On December 22, the Second Appellate District certified for publication its November 30 opinion in Los Angeles Conservancy v. City of West Hollywood, concerning a proposed mixed-use redevelopment of the “Melrose Triangle” site that would result in demolition of the existing buildings. In this decision, the Court rejected the Conservancy’s claim that the City gave short-shrift to an alternative that would have preserved one of the buildings, which is located at 9080 Santa Monica Boulevard and may be eligible for listing on the California Register of Historical Resources as an exemplar of “Streamline Moderne Style” (the “9080 Building”). Notably, the Court’s ruling reaffirmed prior case law holding that a lead agency may find an alternative to be infeasible where it is impractical or undesirable for reasons of public policy.
On April 13, the Second Appellate District disapproved two of its prior decisions that had expansively interpreted the availability of mandatory relief from default or dismissal under Code of Civil Procedure section 473(b). In The Urban Wildlands Group, Inc. v. City of Los Angeles, the court held that this mandatory relief provision did not apply to an adverse judgment at a CEQA merits hearing, resulting from plaintiff’s failure to lodge the administrative record with the court prior to the hearing.
The underlying mandate petition and complaint alleged a single cause of action challenging the City’s finding that a streetlight replacement project using LED lights was exempt from environmental review under CEQA. The parties stipulated that plaintiff would prepare the administrative record and, following certification by the City, lodge it with the trial court. However, plaintiff never lodged the certified record. At the hearing on the merits, the trial court determined that plaintiff could not present sufficient evidence to support its arguments because it failed to lodge the record. Accordingly, the trial court denied the plaintiff’s petition and complaint and entered judgment in favor of the City.
As we reported last year, the California Supreme Court in Center for Biological Diversity v. California Department of Fish and Wildlife invalidated the greenhouse gas analysis and mitigation for the fully-protected unarmored stickleback on review of an environmental impact report (“EIR”) prepared for the Newhall Ranch development in northern Los Angeles County. In its ruling, the Supreme Court remanded the case to the lower appeals court to determine two issues left undecided—the project’s impacts on tribal cultural resources and the endangered steelhead trout.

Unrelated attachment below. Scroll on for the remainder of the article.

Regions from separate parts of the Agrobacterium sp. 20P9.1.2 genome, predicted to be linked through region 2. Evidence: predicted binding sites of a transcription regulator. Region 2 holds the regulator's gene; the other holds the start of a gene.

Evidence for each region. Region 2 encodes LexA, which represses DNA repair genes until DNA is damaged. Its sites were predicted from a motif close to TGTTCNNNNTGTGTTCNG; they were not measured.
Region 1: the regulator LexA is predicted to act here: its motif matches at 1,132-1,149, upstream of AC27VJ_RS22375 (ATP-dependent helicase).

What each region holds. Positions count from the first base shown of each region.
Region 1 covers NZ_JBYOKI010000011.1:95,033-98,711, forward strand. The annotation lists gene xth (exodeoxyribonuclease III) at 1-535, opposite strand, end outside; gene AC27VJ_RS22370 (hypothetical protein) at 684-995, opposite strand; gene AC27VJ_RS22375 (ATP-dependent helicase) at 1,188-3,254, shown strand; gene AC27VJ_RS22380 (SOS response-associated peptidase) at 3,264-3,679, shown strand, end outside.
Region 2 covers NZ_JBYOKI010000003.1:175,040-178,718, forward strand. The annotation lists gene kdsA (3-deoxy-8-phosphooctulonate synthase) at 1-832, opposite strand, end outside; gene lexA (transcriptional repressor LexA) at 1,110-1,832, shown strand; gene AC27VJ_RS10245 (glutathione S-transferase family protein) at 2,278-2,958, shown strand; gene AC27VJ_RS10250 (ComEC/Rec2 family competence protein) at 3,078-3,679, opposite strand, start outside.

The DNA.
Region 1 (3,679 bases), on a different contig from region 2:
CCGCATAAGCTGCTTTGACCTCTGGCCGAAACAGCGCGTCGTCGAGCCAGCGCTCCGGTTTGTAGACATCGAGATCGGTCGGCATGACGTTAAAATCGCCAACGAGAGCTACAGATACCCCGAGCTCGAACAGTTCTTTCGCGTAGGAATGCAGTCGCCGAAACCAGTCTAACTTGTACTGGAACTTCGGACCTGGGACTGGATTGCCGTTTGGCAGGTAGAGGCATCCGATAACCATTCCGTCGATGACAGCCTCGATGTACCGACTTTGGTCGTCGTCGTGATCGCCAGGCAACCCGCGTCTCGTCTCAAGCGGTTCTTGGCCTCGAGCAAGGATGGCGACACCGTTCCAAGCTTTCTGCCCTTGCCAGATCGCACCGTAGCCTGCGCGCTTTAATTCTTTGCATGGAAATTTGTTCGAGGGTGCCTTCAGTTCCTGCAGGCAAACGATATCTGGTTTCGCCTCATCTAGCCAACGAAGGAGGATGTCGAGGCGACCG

On July 11, 2016, the Second Appellate District finally issued its ruling after remand from the Supreme Court. In unpublished sections of its opinion, the court provided further direction to the trial court and lead agency on the greenhouse gas analysis and species issues and reiterated its earlier ruling—that the EIR’s evaluation of tribal cultural resources and steelhead trout was supported by substantial evidence. In the only published portion of the opinion, the court grappled with a procedural issue that only a CEQA aficionado could love—whether the appeals court itself can retain jurisdiction to supervise directly the agency’s compliance with its ruling. Appeals court jurisdiction in CEQA cases has witnessed some interesting turns in recent years, as the Legislature has added targeted streamlining provisions and original jurisdiction in the court of appeals in some instances. (See, e.g., Pub. Resources Code, §§ 21168.6 [CPUC challenges], 21185 [environmental leadership projects].) The court here, however, found that it did not have the authority to step into the shoes of the trial court.